Respect MP George Galloway is struggling to sell tickets for his one-man show that starts next month.
Mr Galloway's TV appearance drew criticism
He has sold only 34 tickets for the show at the Deco Theatre in Northampton and only about 100 in Reading.
More than 800 tickets are thought to remain unsold for The Mother of All One Man Shows, at the 925-seat Deco.
The nine-date tour, also covering Cambridge, Southampton and Halifax, gives the chance to "meet the real MP and not the fictional media version".
An advertising board promoting the show at the Deco, on the 25 February, was also vandalised after Mr Galloway's eviction from Big Brother.
'On the night'
Paul Scarbrow, general manager of the Deco, told BBC News said: "I would be surprised if the show was a sell-out but I do think we will see a good turn out on the night.
"If this was a rock group or a comedian I would be worried but he is who he is and he has been locked inside the Big Brother house for days so we have not been able to publicise the event.
"Tickets went on sale early January and there are also tickets in reserve."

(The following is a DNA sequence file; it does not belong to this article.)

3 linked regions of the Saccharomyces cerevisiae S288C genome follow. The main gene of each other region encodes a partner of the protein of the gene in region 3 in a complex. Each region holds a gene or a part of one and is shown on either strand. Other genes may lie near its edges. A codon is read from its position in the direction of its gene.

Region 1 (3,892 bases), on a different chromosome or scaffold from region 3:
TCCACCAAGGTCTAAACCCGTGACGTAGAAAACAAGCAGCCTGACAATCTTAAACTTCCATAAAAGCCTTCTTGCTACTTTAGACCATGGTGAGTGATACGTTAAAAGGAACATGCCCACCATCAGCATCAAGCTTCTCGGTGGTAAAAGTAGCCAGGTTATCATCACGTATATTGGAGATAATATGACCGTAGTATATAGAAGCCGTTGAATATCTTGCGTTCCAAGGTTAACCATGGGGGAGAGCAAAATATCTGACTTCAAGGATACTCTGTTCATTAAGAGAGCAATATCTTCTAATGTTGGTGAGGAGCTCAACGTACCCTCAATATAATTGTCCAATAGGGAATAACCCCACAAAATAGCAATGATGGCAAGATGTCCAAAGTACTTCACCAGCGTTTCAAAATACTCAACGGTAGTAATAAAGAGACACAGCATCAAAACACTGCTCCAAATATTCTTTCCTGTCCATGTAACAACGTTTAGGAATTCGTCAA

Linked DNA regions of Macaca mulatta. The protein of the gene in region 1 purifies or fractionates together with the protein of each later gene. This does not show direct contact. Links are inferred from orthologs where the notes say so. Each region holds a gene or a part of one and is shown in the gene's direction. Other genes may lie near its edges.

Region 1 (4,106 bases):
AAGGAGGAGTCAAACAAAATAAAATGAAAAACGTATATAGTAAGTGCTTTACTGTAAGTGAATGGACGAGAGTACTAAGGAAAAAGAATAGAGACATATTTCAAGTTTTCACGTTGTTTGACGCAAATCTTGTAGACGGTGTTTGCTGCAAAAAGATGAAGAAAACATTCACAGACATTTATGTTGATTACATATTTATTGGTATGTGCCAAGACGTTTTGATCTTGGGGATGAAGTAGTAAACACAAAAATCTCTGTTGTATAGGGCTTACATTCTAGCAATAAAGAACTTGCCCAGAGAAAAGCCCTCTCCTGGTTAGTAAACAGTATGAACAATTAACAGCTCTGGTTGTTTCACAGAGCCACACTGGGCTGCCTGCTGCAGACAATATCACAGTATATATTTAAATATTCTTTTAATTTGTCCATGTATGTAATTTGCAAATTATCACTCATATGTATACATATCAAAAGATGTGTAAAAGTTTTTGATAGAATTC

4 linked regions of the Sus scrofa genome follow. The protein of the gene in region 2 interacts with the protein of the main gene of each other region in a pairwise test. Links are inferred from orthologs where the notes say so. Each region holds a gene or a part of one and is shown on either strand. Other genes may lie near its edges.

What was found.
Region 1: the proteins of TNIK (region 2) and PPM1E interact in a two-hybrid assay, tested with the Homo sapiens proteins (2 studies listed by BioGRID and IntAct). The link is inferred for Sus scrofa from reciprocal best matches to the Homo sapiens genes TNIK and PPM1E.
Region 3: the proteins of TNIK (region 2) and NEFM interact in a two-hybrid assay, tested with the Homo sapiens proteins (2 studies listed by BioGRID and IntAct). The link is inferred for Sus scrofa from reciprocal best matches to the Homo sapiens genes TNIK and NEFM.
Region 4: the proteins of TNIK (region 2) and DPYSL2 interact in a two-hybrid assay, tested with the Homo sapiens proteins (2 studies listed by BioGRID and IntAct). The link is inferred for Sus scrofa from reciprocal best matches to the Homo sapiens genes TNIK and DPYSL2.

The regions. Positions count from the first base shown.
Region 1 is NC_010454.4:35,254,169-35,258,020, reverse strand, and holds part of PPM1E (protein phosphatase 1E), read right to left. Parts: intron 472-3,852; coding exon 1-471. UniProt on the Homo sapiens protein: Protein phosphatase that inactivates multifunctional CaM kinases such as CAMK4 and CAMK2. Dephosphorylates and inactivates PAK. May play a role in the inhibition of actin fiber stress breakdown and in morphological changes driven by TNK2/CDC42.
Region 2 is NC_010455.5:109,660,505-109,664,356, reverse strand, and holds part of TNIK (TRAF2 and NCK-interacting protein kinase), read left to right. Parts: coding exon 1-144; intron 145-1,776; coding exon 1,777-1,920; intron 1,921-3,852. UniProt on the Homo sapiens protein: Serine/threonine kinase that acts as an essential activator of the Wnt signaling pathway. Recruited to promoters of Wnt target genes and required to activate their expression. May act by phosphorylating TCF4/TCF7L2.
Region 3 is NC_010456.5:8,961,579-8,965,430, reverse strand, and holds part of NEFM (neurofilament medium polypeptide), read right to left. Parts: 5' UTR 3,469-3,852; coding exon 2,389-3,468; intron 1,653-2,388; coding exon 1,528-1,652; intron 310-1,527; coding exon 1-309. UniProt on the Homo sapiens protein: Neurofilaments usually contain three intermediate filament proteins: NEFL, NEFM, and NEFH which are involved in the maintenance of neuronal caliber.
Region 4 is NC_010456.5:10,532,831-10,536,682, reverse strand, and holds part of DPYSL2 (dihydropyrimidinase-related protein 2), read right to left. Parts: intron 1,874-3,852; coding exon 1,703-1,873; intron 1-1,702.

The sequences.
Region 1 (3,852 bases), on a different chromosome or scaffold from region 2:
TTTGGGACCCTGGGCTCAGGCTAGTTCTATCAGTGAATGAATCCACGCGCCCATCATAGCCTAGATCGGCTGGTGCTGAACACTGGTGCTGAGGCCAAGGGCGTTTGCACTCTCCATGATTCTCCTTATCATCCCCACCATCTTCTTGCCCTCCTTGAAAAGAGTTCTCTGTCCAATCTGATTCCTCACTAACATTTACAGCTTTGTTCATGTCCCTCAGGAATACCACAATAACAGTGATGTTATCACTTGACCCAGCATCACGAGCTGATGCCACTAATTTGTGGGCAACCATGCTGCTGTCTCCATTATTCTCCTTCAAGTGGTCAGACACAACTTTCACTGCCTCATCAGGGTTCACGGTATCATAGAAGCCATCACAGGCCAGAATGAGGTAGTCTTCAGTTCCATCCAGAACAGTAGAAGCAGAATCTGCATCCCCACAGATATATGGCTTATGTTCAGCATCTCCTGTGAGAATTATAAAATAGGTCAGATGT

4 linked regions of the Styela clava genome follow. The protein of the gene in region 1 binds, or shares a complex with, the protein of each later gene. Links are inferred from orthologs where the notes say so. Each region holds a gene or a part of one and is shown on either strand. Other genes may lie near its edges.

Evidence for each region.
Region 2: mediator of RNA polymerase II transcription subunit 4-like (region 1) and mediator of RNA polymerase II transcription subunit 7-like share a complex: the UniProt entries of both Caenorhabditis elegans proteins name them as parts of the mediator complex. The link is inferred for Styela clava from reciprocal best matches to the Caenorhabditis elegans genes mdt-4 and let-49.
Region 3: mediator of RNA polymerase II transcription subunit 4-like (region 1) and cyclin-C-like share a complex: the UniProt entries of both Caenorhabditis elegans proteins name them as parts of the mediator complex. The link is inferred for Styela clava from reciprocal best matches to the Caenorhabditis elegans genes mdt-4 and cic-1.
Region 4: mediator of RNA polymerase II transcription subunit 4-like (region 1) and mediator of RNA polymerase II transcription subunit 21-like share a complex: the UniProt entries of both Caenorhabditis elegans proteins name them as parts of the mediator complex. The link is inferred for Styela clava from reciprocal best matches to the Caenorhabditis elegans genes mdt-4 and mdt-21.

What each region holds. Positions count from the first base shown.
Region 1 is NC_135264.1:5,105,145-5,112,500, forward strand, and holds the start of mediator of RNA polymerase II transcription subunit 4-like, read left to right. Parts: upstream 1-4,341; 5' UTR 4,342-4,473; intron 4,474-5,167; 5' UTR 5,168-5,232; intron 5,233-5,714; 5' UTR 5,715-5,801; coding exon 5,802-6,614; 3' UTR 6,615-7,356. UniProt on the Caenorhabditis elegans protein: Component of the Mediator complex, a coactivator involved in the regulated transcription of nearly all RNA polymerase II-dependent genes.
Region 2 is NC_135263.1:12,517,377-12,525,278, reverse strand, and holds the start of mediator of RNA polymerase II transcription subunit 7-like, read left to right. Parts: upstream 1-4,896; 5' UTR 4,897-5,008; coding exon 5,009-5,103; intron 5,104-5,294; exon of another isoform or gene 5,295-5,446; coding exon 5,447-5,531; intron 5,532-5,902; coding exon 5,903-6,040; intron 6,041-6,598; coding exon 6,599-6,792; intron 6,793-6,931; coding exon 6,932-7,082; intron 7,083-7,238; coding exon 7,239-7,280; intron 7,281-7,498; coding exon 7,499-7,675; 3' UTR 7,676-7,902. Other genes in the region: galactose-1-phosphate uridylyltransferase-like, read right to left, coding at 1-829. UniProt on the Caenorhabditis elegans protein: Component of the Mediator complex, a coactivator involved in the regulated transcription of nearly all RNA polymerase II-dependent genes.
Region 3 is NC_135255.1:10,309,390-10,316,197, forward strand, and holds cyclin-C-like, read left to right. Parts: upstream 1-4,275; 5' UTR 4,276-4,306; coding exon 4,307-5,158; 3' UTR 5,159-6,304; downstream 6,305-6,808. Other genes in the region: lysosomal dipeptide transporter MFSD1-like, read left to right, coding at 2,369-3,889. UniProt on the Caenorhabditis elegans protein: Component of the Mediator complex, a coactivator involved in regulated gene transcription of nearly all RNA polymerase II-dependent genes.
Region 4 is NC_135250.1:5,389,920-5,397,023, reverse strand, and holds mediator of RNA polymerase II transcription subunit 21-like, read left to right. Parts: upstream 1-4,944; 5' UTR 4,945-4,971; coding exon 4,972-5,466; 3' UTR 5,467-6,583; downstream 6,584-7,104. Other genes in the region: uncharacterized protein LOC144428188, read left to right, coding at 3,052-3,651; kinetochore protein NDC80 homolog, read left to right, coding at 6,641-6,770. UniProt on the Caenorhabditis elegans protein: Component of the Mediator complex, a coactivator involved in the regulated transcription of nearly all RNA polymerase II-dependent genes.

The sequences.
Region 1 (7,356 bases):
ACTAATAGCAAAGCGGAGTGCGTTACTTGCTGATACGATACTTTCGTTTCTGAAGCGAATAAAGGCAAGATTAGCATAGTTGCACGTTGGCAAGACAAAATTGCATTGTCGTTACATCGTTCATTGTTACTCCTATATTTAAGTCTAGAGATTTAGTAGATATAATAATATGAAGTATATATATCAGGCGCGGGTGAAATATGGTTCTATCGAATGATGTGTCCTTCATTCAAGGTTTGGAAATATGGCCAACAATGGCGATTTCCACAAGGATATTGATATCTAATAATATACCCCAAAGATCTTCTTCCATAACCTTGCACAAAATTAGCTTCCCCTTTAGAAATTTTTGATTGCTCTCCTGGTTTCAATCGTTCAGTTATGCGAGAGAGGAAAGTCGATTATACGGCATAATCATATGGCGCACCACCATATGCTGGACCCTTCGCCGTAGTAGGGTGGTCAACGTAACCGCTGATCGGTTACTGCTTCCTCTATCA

George Galloway's first date on 9 February at the Concert Hall in Reading has sold about 100 tickets in hall with a seating capacity of 550.
Spokesperson Bobby Lonergan said "We would be happy if we sold about 250 tickets.
"This would be realistic with this kind of genre of show."
The Respect MP, who was not paid his Commons salary while on TV, has been accused of letting down constituents - and ridiculed for impersonating a cat.
Critics accused Mr Galloway of arrogance and self-interest for appearing on the show, missing issues important to his East London constituency, such as a debate on the London Crossrail scheme.
Mr Galloway was the fourth person evicted from the show on Wednesday, having got 64.7% of the public vote while up against former basketball player Dennis Rodman and model Chantelle Houghton.
The MP said after his release from the television programme's house that he was "amazed" his impression of a cat while on the show, an antic well-documented in the press, had caught the nation's imagination.